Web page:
How Salt Bae's London Restaurant Is Really Doing

Nusret Gökçe, the reason why people suddenly felt it was okay to run salt through their arm hair to season food, is better known to the world as "Salt Bae." The pony-tailed, never-without-sunglasses chef reached rockstar status in 2017, trending on Instagram for slapping his meat and erotically seasoning each steak for an audience, per The Cut.

Gökçe's first Instagram video titled "Ottoman Steak" went viral with the help of pop star Bruno Mars and Twitter, and within 48 hours, Gökçe watched as it received 2.4 million views. Garnering 1 million followers in his first year, Gökçe's Instagram account reached 47.7 million followers in 2022.

Nusr-Et, the name of Gökçe's restaurant franchise, first opened in 2010 in the Etiler neighborhood of Istanbul, according to CNBC. With the backing of a Turkish business partner named Ferit Sahenk, Gökçe could open a few more locations around the Middle East before social media changed his life. Now with 14 locations in seven countries, celebrities are filling Salt Bae's tables and wearing his face on their shirts.

In an industry plagued with a high failure rate, Gökçe seems to be defying the odds. CNBC reports that within the first year, 60% of new restaurants fail. By the fifth year of business, that number increases to 80%. So how do you explain Salt Bae's UK restaurant and its success?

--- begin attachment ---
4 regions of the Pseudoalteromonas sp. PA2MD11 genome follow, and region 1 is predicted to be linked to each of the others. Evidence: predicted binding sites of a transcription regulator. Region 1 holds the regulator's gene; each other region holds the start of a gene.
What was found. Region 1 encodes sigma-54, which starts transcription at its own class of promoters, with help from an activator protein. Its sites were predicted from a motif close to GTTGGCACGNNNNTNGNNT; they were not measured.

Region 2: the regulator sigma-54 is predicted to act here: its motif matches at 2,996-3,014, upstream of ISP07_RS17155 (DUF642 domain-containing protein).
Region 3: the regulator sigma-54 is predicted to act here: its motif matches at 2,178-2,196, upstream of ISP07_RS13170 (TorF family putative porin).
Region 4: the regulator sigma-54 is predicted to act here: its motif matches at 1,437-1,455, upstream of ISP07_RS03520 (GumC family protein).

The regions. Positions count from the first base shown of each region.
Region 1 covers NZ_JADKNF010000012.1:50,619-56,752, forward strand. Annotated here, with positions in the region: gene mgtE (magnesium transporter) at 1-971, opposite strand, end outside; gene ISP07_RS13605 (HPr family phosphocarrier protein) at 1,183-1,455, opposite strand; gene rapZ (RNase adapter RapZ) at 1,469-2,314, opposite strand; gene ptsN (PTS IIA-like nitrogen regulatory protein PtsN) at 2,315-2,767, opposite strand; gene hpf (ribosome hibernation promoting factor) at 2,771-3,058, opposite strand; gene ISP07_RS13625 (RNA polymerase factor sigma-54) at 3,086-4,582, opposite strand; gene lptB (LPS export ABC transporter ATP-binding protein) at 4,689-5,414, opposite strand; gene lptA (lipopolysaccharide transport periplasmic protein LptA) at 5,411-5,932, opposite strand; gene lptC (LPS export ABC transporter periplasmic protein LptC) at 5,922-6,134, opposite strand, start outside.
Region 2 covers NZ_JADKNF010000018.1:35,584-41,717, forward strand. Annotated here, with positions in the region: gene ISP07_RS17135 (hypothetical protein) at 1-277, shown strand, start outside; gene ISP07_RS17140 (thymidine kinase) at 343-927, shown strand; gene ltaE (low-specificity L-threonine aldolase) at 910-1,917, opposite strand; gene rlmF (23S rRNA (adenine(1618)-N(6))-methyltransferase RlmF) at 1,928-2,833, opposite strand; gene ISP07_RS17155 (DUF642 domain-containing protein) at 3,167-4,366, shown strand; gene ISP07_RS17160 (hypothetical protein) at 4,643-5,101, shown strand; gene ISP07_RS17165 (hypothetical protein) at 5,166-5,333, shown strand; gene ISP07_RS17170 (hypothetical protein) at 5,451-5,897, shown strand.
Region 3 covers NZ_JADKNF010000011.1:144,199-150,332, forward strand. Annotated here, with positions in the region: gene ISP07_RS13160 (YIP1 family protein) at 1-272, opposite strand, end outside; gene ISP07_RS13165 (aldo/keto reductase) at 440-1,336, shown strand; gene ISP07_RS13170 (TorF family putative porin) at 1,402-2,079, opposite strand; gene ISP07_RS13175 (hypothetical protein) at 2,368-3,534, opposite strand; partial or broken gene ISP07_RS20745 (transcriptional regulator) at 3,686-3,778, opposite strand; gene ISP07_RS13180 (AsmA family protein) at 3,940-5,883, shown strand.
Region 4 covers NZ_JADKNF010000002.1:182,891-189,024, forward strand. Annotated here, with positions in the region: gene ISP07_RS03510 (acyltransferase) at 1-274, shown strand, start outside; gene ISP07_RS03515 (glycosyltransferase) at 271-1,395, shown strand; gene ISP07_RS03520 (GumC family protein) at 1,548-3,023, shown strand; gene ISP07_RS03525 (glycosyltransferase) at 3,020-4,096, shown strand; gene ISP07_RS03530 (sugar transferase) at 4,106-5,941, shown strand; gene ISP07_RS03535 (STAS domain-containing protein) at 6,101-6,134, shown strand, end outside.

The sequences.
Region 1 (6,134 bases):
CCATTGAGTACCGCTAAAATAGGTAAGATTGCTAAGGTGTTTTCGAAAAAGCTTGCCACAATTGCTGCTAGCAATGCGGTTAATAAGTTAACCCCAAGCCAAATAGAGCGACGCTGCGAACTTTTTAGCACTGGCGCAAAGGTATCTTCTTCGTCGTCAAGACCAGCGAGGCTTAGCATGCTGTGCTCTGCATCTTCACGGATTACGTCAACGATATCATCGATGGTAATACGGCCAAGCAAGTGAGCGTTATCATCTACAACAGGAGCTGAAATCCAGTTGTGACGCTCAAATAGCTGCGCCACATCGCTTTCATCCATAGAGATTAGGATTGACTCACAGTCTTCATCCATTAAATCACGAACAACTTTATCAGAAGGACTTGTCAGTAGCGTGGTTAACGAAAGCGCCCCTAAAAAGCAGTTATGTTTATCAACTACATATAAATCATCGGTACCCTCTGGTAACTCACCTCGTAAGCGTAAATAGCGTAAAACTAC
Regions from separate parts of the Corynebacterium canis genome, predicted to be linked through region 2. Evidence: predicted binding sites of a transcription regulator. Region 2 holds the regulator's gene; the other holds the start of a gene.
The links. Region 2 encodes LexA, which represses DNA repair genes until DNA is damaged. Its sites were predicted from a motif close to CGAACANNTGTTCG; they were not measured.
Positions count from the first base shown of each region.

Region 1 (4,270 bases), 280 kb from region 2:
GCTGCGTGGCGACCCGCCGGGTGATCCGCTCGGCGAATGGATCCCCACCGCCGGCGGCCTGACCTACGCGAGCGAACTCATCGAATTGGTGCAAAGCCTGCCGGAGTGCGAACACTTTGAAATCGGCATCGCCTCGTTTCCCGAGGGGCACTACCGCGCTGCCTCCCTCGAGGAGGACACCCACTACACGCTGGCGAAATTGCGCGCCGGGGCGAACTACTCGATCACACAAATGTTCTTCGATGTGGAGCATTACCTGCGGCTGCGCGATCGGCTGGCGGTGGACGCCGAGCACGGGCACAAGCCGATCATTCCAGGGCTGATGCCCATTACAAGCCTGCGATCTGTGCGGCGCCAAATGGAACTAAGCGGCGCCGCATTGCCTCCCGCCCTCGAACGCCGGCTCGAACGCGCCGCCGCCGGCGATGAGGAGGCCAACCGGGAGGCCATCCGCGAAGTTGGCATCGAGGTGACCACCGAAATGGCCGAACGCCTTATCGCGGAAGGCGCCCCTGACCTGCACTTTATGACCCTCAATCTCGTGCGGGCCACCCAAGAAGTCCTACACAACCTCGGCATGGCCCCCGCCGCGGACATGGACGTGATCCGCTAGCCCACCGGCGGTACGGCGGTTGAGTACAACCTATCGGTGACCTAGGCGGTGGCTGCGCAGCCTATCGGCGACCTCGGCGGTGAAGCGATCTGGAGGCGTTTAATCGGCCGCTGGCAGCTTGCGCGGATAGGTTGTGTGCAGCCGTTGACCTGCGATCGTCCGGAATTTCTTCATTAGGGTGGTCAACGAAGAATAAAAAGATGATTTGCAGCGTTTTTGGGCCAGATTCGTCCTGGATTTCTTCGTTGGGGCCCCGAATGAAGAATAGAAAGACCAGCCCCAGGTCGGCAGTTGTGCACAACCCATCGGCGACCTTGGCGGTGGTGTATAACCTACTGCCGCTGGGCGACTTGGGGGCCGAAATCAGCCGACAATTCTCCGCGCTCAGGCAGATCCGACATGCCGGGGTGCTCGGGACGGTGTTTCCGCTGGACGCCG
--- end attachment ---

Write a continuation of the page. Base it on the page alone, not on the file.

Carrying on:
Higher than expected earnings

Opened in September 2021, Nusr-Et Steakhouse in Knightsbridge, London, made £7 million ($8.5 million) in the first four months of business, according to Bloomberg, with a profit of £2.24 million ($2.57 million). Nusret U.K. Limited, the company behind the restaurants, filed its 2021 earnings report citing "gained customer attention" for the "higher than expected" first quarter results.

As the Omicron variant surged in the U.K., Bloomberg called London a "ghost town" during that same period. With restrictions in place and the U.K. seeing unprecedented infections, diners debated whether to eat out. Restaurants around London like "Parlez" saw all their group reservations canceled, leaving restaurateur Tom Kerridge to warn customers via Twitter that the industry will "crumble" if this continues without support. Even established celebrity chef Gordon Ramsay reported a loss of £7 million at his restaurant empire, resulting in 300 staff losing their jobs (per The Telegraph).

High menu prices were partially credited for Gökçe's success. Referred to as a 'golden feast' on the restaurant's website, Nusr-Et Steakhouse was selling tomahawk steaks covered in 24-karat gold and theatrically salted by Gökçe for $805, Wagyu striploin steak for $781, and a burger at $46, according to The Telegraph. With poor reviews even from workers, the future of Nusr-Et Steakhouse is questionable (via MyLondon). Eater reports that Salt Bae has not appeared at the London location since its opening leaving people to wonder if the franchise can sustain such numbers without the main attraction.